The countries are in alphabetical order and I’ve missed out most of the TPLACS*. The list is by no means definitive and just a personal take on things.
Bolivia: 3, but was a 5 and will probably go back to 5 or so in the next year or so. The country is full of families that have mined the seams for generations. The main problem is that the backbone metal of zinc is low and putting people out of work. FDI is welcome, but not at any price. Playing good corporate citizen with your local village and your national government is part of the game.
Brazil: a 4 or 5 to get through the inital paperwork..once you’re up and running it’s a 7 or 8. It’s a bureaucratic and corruption nightmare to get a business going in Brazil, but once you have the paper ducks in line things get easier. In the case of mining local traditional local families do not mix well with the providers of FDI; (What passes for) the Brazilian upper class landed gentry has a superiority complex that makes Donald Trump look humble.
Chile: 10. In the words of Tina Turner, simply the best. Chileans look after their miners and welcome FDI with open arms, giving tax breaks and preferential treatment to foreign miners. Unusually for LatAm corruption is not a big problem (hey, after what I’ve seen coming out of Illinois today, the USA has a lot to learn too). It doesn’t have the best reputation for regional business for nothing.
Colombia: 6 or 7…surprisingly good these days. Regions such as Antioquia are actively promoting themselves to FDI nowadays, and there’s a quiet groundswell of junior exploration projects happening under the radar of the wider mining community. Again, regional issues are important, such as getting extorted or assassinated by far right or far left terrorists. I mean, a bullet in your head could ruin your weekend.
Ecuador: Right now it’s a poor 3, but once that mining law hits the books Studmuffinland will be a 5 or more. This is going to be great! Again micro-regional issues are important to take in account. There are plenty of pockets in Ecuador that are raring to get mining, and Zaruma is one of them. Buy DMM.to!
Guyana: 4. Corruption is high, action and forward movement is low. The country doesn’t have a big reputation as a welcome home for FDI (outside of the banks, anyway) and it shows.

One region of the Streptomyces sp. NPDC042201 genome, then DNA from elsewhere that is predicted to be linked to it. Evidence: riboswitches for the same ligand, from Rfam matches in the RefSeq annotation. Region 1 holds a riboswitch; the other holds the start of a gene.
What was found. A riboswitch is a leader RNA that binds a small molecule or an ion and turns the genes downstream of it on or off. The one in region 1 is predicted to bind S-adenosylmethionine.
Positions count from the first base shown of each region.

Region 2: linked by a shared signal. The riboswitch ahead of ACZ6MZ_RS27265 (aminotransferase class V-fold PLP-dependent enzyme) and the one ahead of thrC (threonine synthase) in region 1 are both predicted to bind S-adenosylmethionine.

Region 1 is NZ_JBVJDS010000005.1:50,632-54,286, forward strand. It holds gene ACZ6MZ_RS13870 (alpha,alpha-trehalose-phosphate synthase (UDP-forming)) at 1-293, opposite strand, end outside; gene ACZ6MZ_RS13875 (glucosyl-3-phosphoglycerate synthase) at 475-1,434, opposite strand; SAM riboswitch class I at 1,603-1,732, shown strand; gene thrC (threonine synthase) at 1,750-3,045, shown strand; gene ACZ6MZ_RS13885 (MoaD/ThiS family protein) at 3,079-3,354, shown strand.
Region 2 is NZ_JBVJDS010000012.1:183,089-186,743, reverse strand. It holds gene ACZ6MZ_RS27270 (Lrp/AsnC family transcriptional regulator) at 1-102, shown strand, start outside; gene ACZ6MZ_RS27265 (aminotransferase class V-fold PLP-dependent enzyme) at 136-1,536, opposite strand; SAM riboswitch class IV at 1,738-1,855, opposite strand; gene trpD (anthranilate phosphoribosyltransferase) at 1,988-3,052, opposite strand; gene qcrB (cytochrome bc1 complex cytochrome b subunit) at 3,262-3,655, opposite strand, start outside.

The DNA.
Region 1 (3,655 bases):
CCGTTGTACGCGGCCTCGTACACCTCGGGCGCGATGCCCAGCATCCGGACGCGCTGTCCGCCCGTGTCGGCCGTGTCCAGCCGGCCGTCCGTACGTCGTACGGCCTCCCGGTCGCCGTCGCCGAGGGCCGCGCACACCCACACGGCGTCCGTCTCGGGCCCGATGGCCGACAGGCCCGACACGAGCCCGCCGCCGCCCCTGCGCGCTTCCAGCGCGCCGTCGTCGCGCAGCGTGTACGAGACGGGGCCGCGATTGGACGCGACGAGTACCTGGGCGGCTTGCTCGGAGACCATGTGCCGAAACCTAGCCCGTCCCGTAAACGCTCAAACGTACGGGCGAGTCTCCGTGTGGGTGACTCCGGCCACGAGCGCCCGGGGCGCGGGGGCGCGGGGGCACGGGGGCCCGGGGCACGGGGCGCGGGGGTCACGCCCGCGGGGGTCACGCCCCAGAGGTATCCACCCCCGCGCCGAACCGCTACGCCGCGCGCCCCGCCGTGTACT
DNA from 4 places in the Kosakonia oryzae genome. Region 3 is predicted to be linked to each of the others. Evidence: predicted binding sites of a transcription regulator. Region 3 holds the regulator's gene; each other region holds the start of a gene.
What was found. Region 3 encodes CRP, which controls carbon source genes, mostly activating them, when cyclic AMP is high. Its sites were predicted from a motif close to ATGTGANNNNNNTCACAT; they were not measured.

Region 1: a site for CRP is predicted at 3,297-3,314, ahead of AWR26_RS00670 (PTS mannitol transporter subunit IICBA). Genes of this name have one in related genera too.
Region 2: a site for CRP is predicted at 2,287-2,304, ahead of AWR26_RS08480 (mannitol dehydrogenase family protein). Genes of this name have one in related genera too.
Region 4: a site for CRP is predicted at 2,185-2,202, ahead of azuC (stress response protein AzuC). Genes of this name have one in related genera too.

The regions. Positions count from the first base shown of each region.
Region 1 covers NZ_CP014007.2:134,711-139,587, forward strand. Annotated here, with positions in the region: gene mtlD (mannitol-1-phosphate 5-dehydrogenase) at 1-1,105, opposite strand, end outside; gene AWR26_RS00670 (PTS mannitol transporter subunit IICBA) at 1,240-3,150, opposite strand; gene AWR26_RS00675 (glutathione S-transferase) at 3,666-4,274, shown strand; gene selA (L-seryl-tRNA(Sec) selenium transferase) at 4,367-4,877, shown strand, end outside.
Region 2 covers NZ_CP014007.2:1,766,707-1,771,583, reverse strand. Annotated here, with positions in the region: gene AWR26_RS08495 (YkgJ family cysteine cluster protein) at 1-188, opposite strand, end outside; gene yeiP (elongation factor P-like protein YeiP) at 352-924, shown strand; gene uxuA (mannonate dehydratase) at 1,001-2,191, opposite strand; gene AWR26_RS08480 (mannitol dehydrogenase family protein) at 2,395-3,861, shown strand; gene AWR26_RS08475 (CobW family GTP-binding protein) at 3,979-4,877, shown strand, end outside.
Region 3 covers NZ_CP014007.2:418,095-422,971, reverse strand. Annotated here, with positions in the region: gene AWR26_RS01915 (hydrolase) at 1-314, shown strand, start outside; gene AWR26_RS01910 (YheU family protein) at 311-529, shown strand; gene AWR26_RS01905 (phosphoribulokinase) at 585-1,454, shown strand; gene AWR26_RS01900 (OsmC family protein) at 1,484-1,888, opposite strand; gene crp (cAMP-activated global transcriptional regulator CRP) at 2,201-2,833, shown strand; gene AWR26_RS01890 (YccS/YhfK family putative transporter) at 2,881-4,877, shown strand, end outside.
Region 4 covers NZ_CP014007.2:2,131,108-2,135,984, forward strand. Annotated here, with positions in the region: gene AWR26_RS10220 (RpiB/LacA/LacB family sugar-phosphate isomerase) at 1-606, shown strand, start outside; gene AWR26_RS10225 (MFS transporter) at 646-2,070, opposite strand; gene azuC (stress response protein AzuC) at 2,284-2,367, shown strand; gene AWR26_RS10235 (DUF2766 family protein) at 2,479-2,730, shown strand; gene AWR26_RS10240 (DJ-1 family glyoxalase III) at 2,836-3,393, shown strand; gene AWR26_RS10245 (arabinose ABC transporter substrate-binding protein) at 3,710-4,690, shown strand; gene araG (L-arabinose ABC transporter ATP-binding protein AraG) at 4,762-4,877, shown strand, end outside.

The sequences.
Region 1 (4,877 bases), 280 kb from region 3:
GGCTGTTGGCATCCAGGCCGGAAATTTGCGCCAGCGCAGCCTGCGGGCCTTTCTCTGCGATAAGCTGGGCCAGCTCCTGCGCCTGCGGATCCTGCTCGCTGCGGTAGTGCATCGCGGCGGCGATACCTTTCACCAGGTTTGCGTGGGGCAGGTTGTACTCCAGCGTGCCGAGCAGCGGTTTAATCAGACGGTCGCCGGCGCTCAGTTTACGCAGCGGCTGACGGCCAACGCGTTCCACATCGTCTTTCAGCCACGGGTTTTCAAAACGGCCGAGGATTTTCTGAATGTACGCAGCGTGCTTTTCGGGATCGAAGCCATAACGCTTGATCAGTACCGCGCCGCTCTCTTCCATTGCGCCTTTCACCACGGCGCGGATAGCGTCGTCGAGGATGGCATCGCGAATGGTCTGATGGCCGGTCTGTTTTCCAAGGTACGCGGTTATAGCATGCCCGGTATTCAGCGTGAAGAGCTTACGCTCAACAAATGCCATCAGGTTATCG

There’s nothing really wrong here that a decent pathfinder project couldn’t improve.
Mexico: 9..almost as good as Chile…some regions have social issues but apart from that we’re in another low taxation and high mining acceptance country. Plenty of rocks to look at, too.
Paraguay: 4…nobody has a clue about mining. Not a clue. There are a couple of juniors pootling around the country and uncovering some friendly rocks, but it’s a real crapshoot how both local and national leaders will ever react to some guy saying “Look, we really want to invest $500m in your country and build a mine right here (points at map with finger).”
Peru: 7…not as good as people imagine. The bureaucracy is a pain. There are plenty of miner-friendly regions, but micro-regions can be anything from wall to wall mining communities that welcome FDI with open arms to extremely hostile locals that would burn your Jeep (with you inside) rather than see you dig a hole in the ground. Local knowledge is essential in LatAm, but Peru mining is an extra special case.
Uruguay: 5 ..ok i suppose for the little amount of mining that’s done there. It gets in the way of the cows and sheep, y’see.
Venezuela: Zero; give me a choice between two Christmas gifts; a mine in Venezuela with a $10m NAV or $10,000 in cash. I’d take the cash after about one nanosecond of careful consideration. You could even barter me down to $5,000 if you tried. The Venezuela of Hugo Chávez has plenty of positives, but its attitude to FDI isn’t one of them. Its attitude to miners is another. They know a lot about oil, but Miley Cyrus knows more about mining than MIBAM.
*tin pot lil american countries